Christopher Geary doesn’t look as tired as he ought to. In the past week he’s met with educators who run private schools in Beijing and then some school leaders in Hong Kong, where he lives, and just this morning in late March with the headmaster of Hill Top Prep in Rosemont. He logged 286,000 air miles last year and doesn’t seem to be cutting back. Right now, at least he’s sitting in one place — the little reception area of his company, in its year-old American headquarters in the back of the Rosemont Square shopping center on Lancaster Avenue. He’s with Ashley Govberg of the Philadelphia jewelry-store Govbergs, who have become Geary’s business partners here. Their company is BSD Code + Design Academy, which was set up first in Asia and now is here to teach computer coding to our schoolchildren. The company holds classes and camps at its clubhouse of an office suite, sends a small staff out to teach at a growing number of local schools, and develops curricula for private- and public-school teachers to use.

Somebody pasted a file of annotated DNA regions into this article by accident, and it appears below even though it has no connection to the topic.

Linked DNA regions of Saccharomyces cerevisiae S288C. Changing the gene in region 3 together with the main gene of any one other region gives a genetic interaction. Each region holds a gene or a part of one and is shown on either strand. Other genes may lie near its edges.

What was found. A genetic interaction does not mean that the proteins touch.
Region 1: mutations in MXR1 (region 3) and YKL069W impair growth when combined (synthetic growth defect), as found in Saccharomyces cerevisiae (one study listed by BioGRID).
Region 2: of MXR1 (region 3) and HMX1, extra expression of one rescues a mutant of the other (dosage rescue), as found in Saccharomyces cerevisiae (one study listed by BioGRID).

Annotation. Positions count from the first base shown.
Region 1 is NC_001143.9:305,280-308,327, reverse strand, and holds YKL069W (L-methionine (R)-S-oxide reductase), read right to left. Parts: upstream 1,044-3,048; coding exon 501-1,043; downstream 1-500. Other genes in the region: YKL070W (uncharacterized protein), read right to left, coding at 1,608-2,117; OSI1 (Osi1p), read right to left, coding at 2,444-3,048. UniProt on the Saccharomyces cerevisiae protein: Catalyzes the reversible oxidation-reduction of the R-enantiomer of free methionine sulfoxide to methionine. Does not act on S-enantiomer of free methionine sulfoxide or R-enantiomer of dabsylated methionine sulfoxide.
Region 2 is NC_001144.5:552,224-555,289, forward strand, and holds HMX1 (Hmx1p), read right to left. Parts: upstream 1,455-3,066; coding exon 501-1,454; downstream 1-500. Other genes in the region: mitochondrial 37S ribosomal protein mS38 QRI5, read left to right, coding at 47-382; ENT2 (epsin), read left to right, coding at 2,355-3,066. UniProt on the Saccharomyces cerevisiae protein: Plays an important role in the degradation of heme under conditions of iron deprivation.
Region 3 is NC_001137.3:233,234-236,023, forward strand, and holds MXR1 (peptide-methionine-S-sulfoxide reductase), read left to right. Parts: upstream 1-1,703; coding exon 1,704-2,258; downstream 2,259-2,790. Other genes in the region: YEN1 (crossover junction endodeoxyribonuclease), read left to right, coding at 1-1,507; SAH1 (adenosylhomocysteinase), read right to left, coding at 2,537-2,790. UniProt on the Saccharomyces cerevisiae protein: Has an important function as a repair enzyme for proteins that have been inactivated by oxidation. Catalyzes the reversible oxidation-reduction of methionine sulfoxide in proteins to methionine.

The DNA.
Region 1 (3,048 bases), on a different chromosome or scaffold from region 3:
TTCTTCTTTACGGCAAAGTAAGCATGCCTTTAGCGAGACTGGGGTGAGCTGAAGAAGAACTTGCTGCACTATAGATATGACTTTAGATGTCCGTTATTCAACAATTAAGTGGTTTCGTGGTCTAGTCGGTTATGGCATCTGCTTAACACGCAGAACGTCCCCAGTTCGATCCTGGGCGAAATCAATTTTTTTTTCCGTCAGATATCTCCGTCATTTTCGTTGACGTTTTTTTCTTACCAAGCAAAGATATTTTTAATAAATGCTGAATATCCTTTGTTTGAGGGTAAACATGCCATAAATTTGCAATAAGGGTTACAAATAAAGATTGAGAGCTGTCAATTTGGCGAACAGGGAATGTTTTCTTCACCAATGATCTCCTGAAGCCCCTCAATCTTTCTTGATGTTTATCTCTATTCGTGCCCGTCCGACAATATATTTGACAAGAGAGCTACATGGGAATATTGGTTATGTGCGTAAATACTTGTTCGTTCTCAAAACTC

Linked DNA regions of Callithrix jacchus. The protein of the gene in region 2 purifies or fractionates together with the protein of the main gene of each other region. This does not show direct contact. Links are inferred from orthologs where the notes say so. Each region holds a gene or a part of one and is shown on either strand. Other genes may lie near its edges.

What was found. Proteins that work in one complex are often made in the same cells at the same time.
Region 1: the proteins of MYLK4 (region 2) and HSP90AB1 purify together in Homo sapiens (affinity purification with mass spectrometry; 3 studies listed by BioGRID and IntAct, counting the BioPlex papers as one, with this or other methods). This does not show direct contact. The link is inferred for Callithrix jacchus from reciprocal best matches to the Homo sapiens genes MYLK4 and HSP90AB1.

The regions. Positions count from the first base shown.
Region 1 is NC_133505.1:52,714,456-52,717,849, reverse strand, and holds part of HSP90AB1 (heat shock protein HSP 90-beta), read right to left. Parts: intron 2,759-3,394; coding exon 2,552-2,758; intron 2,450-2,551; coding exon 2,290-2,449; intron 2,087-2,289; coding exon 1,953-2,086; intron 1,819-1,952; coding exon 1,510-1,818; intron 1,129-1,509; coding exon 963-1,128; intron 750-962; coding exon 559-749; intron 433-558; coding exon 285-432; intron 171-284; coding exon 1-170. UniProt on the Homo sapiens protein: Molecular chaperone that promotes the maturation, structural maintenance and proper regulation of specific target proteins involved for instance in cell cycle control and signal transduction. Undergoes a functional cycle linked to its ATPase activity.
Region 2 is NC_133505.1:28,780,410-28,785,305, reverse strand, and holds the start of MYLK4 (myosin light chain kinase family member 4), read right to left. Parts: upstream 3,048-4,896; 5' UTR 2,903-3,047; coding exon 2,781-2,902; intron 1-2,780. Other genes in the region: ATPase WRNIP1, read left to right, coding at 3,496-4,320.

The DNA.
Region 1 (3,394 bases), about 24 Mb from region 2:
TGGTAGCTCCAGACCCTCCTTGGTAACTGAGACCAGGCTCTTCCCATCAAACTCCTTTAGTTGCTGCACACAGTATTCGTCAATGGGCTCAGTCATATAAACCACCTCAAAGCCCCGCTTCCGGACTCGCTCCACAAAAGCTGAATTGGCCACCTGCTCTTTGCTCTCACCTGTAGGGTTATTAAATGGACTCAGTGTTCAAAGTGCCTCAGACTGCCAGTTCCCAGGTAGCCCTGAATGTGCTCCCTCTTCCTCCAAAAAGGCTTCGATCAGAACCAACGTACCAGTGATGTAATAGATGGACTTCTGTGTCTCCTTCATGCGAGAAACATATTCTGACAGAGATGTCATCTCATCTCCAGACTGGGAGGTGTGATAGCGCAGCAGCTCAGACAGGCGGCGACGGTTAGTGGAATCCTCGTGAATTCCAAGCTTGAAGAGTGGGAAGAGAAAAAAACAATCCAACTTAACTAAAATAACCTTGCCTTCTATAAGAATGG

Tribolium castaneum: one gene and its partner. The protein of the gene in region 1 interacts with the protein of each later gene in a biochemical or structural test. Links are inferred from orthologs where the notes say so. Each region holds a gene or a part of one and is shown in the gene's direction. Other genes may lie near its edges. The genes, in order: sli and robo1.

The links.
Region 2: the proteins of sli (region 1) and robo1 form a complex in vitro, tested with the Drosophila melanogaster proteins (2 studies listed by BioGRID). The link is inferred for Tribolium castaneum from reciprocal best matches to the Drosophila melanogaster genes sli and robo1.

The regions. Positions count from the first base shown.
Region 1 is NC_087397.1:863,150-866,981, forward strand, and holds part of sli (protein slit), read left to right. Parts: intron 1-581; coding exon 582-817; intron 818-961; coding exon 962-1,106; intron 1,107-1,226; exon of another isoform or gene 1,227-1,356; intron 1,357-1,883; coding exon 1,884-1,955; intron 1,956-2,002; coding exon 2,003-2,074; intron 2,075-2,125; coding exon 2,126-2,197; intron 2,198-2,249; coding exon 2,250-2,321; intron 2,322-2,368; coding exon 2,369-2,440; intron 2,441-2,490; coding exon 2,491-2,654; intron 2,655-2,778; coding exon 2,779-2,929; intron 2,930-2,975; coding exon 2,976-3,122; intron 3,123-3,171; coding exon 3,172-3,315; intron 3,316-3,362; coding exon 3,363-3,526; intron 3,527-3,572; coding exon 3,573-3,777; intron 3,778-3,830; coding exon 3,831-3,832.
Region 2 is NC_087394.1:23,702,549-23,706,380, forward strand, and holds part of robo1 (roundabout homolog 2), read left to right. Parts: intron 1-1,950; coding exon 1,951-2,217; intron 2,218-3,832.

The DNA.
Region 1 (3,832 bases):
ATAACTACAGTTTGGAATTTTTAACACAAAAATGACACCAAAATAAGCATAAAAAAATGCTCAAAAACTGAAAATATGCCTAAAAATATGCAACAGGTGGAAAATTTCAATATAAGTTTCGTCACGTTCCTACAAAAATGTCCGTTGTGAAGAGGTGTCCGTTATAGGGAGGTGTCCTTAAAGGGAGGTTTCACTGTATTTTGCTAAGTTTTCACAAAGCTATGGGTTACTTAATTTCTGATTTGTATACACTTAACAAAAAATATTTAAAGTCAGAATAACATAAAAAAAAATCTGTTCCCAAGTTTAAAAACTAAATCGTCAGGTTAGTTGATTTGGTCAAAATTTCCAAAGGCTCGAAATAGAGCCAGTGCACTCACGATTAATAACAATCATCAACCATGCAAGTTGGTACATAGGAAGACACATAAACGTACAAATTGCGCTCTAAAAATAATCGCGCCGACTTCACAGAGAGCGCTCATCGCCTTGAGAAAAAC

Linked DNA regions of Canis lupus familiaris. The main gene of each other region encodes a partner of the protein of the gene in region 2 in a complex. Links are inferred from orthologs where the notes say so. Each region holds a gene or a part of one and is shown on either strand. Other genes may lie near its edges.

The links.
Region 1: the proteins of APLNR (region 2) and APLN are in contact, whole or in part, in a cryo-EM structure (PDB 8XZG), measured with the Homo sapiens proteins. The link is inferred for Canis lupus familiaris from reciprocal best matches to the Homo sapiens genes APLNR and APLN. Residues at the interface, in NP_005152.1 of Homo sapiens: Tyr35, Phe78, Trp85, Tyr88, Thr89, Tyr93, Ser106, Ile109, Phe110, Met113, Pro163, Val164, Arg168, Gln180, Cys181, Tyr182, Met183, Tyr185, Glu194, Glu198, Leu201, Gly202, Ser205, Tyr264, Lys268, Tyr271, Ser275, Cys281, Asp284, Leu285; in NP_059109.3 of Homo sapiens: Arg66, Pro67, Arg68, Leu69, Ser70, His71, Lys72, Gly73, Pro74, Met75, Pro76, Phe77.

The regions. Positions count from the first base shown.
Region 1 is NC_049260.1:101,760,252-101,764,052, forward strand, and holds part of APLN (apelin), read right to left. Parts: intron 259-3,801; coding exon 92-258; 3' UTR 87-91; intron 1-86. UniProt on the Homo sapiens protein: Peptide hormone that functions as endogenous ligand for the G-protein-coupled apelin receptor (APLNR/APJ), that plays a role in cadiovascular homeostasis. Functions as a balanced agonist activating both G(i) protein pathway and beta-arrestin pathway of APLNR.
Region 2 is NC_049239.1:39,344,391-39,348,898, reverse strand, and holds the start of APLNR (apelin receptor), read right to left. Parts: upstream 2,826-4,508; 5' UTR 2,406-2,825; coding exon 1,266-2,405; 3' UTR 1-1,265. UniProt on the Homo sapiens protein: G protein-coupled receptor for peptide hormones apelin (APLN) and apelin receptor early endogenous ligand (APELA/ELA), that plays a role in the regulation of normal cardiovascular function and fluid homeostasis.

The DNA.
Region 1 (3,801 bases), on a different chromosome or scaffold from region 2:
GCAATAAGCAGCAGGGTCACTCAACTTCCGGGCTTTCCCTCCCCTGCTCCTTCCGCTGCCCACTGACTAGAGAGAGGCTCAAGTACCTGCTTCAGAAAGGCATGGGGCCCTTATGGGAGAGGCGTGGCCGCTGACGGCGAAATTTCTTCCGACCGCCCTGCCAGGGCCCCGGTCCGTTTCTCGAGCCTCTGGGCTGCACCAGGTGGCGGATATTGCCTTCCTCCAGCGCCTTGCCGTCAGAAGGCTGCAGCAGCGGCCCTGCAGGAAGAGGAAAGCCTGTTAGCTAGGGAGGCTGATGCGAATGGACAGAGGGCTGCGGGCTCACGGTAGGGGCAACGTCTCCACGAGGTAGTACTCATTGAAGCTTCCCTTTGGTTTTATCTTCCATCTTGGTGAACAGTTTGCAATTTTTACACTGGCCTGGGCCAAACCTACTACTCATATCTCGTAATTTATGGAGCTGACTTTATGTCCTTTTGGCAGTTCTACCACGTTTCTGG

One thing Geary does look is like a hipster: He’s dressed in black, with thick-rimmed glasses, scraggly Johnny Depp facial hair, and a man bun tied behind his head. But the hipster tag doesn’t quite fit. Raised by parents who toted him around Asia and educated him in Britain, he speaks with the kind of English boarding-school accent that sounds refined and exotic in Philadelphia. Geary, who’s 34, has a law degree. He’s written for the Huffington Post about the ethics of shark fin soup. With his wife, in Hong Kong, he owns a jewelry business concerned with “ethical sourcing” of metals and gems. He technical-dives off the coast of Indonesia. (Technical is deeper and more dangerous than recreational scuba.) He trains in martial arts in Hong Kong (really, the place you want to do it). Read more »
726 Conshohocken State Rd., Penn Valley, Pa. 19072 | TREND images via BHHS Fox & Roach
We’re just going to come out and say it: as soon as we saw that giant two-story wall of windows in the living room, we knew we needed to feature this property for Main Line Monday. C’mon, does it get much cooler than that?
This converted stone barn is 250 years old and balances historic elements with modern updates quite nicely. It’s situated on over an acre of land too, so homeowners get to enjoy both interior and exterior delights (like an in-ground pool). Read more »